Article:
South Sudan is facing a "huge humanitarian crisis" that requires support from the international community, the United Nations' refugee chief said Sunday.
Nearly 80,000 refugees have entered the nation from neighboring Sudan, where fighting has flared in the states of Southern Kordofan and Blue Nile, U.N. High Commissioner for Refugees Antonio Guterres said. And ethnic conflicts in South Sudan have displaced thousands, he said.
"My appeal is for the international community to stand by South Sudan and to support this country that became a sovereign state just six months ago to be able to cope with the challenges," Guterres told CNN in an interview via Skype from South Sudan.
Last weekend, some 6,000 armed men from the Lou Nuer tribe marched on an area of South Sudan's Jonglei state, which is home to the rival Murle tribe, attacking the town of Pibor.FULL STORY
Papa John's Pizza fired a cashier at one of its New York restaurants and apologized to an Asian-American customer for a receipt that identified her as "lady chinky eyes."
"We were extremely concerned to learn of the receipt issued in New York," the company said in a statement posted on its Facebook page Saturday.
Minhee Cho, a communications manager at nonprofit investigative journalism group ProPublica, posted a photo of the receipt on her Twitter account Saturday morning and by the afternoon it was picked up by a local newspaper.
Along with the receipt, Cho tweeted "just FYI my name isn't 'lady chinky eyes.'"
The receipt had been viewed online almost 200,000 times by Sunday afternoon, according to the counter on the Twitpic page.
Cho did not immediately respond to CNN's request for comment, but her boss did.FULL STORY
Venezuela's consul general in Miami has been declared to be persona non grata and must leave the United States, a State Department official said Sunday.
The official declined to comment on specific details behind the decision to expel Consul General Livia Acosta Noguera.
Acosta must depart the United States by Tuesday, the official said.FULL STORY
Mexican authorities have arrested a former soccer star whom they accuse of using his social status to help a kidnapping gang track down information about potential victims, officials said.
Omar Ortiz, known as "The Cat," played for the Rayados de Monterrey before the Mexican Football League suspended him in April 2010 after he allegedly tested positive for steroid use.
A security spokesman in Nuevo Leon state said Saturday that the former goalkeeper had been working with a kidnapping gang for more than a year.FULL STORY
Train commuters in major cities worldwide will get a little cheeky Sunday as part of the annual No Pants Subway Ride that ... well ... is exactly what it says.
Pranksters will converge at train stations donned in shirts, shoes and no pants.
The only requirement is to act nonchalant - read, listen to your iPod, chat with your fellow riders - as you go about your normal business without any pants.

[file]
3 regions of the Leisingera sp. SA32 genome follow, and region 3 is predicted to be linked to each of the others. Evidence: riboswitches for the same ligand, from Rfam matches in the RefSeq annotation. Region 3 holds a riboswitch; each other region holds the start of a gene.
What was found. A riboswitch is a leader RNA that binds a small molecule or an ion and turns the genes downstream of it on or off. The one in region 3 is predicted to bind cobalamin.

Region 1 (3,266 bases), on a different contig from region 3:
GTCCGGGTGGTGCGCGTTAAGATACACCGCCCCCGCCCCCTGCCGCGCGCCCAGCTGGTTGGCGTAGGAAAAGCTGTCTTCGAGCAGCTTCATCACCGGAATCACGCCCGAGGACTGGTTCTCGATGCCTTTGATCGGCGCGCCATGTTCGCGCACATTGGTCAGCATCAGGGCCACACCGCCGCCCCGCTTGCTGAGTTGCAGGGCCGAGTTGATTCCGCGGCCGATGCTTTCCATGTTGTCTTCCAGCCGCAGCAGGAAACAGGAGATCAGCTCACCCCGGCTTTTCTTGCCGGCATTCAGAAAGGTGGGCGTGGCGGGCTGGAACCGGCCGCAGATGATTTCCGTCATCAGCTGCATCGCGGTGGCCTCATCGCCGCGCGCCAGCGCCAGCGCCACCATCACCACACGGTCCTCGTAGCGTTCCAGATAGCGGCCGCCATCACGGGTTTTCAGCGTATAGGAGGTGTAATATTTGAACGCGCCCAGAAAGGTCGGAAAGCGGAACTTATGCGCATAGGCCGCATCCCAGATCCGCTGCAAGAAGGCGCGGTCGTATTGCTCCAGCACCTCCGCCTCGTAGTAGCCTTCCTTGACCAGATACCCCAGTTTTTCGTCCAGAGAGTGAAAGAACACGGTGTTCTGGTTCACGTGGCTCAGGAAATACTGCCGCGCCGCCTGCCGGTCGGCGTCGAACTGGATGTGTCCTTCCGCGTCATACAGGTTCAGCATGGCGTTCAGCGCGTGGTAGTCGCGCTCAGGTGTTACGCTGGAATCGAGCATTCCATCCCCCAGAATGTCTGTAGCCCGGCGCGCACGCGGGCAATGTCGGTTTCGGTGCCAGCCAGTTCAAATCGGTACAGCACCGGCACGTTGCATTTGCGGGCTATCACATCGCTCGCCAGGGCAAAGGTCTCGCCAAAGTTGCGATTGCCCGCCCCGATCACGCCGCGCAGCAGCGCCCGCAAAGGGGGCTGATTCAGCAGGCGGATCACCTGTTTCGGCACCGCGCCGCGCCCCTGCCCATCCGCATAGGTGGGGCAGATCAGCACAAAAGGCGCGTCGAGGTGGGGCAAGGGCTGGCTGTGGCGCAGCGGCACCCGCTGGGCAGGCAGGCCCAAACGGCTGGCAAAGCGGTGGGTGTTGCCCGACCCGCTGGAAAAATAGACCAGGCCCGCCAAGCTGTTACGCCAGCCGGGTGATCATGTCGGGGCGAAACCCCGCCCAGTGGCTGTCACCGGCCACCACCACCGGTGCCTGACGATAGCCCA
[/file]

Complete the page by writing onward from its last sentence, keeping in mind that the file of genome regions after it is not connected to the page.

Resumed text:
Dozens of major cities including London, New York, Washington, Mexico City and Tel Aviv, will take part in the rides, according to organizers Improv Everywhere.
Improv Everywhere started the No Pants Subway Ride in New York in 2002, according to its website.
The New York City-based group boasts of causing "scenes of chaos and joy" in public places.FULL STORY
Arab League officials are expected to meet in Cairo on Sunday to discuss their Syria mission amid escalating tension and a growing international outcry over the unrest that has killed thousands.
"The option of suspending the monitors' mission is not on the table and the mission will continue as more Arab nations are sending experts to join the mission," the League said Sunday ahead of the meeting. "Tens of monitors arrived from Jordan to Syria yesterday to increase the number on the ground now to 153 monitors in all areas of Syria. "
A senior Arab League official said the group may ask the United Nations for help with the Syrian mission, but not for troops.
The official said the help would be in "training and capacity building." He did not want to be named because he is not authorized to talk to the media.
Early Sunday morning, clashes between government security forces and army defectors killed at least 11 in the village of Basr al-Harir in Daraa, according to the Syrian Observatory for Human Rights, a London-based opposition group with contacts throughout the country.
The brutal Syrian government crackdown began in mid-March in Daraa. And last week, human rights groups asked the Arab League to initiate action against President Bashar al-Assad's regime. They accused Syria of failing to comply with efforts to end the 10-month-long crackdown.
The Arab League is on a fact-finding mission in the nation, part of a larger initiative to end security forces' attacks on peaceful protesters. Death estimates range between 5,000 to 6,000.FULL STORY
Nearly 100 soldiers are confined to a Washington base following a report of missing sensitive military equipment, including scopes and night lasers, a spokesman said Sunday.